Film : Interview

Damaged Goods: Wim Wenders

by Craig Hubert

Damaged Goods talks to Wim Wenders about his most recent film Pina and his choice to film the late choreographer’s work in 3D.


Ditta Miranda Jasjfi in “Vollmond” in Wim Wenders’ PINA. ©Neue Road Movies GmbH, Photo by Donata Wenders. A Sundance Selects release.

Wim Wenders, since early in his career, has been a filmmaker who moved effortlessly from documentary to fiction, sometimes within the same film. His work often displays a masterful handling of rhythm and space, two components fully on display in his new documentary Pina. Ostensibly about the work of recently deceased choreographer Pina Bausch, the film is really about mourning and celebrating life though artistic practice. At a hotel in Midtown Manhattan after the New York Film Festival screening of Pina, I sat down with Wenders to talk about his introduction to Pina Bausch, dance on film, and the use of 3-D technology.

Craig Hubert How were you first introduced to the work of Pina Bausch?

Wim Wenders A quarter of a century ago—one day, one beautiful night, in Venice, Italy. I was really looking forward to a beautiful dinner, walking on the Piazza San Marco, and my girlfriend saw this poster, a retrospective of Pina Bausch that night. She said, ‘We have to go see this!’ and I said, ‘No! Not under any circumstances will I spoil this beautiful evening by going to see a dance show.’ I didn’t have a high opinion of dance and what I had seen hadn’t really touched me. But my girlfriend was persistent, as you might have guessed, and that evening changed my life.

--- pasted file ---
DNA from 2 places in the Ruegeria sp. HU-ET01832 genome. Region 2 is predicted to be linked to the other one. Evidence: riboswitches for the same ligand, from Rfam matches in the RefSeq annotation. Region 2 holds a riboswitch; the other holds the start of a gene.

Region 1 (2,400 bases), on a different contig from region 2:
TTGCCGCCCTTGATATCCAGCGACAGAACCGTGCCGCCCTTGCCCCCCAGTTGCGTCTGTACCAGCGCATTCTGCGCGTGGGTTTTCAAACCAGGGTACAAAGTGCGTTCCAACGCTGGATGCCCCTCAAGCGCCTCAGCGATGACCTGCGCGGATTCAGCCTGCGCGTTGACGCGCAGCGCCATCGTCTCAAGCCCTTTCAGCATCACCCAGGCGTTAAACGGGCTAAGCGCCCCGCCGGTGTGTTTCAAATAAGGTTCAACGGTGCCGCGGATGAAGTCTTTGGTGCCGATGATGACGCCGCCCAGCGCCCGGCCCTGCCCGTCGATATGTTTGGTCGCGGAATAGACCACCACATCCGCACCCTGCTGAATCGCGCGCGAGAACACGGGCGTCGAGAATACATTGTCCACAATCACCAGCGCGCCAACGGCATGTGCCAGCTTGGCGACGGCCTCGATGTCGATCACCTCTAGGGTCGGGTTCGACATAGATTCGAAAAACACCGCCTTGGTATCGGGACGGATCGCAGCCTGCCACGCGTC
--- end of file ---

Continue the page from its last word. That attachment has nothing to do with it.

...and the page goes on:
CH What piece did you see?

WW Café Müller.

CH Did you meet her around that time?

WW I actually prolonged our stay in Venice and we saw each and every piece. Two days later I was able to meet Pina in a coffee shop near the theater.

CH When did the idea for a film develop?

WW That very first meeting. I mentioned it—in my youthful enthusiasm I blabbered on about a film we should do together one day. Pina didn’t say much—she didn’t say much to begin with—and didn’t answer anything to that proposition, just lit another cigarette and smiled. So I figured she probably thought it was preposterous. When I met her the next time I went to Wuppertal to see her next piece. She recognized me and we started talking and then she said, as if it had been the day before, “You were mentioning a movie? Let’s talk about it.”

CH Pina and her work have been on film a few times—Chantal Akerman made a documentary touring with her. What did you want to do differently, or what did Pina want to do differently on film?

WW Pina had been present for several recordings—of course there were documentaries about her personally—but several of her plays had been recorded and she was disenchanted with it. She felt that one should be able to better recording dance and her work. We had differences, Pina and I, in the film. My interest was to understand and throw light on how Pina watched people and how she was able to transform what she saw into her pieces. What was the secret of these eyes, to see and decipher movement better than anybody else before, even us filmmakers, for instance? What enabled her to understand the language of bodies? I really wanted to make a film about Pina’s eyes. Pina’s interest from the beginning was that she felt there needed to be a way to film her work, and to film dance, that was more appropriate—that was somehow doing it more justice. She was disenchanted with what existed. Her need for that was obvious because, when we first talked, she had a body of twenty works and when we finally made the film, she had a body of forty-eight works. The cruel thing about dance theater is you can’t pass it on to someone else—you can’t write it down, it’s only this company, with her, that could perform it and if she wasn’t performing her work anymore it didn’t exist anymore. She wanted some of her pieces to exist. That’s what we tried to do for twenty years.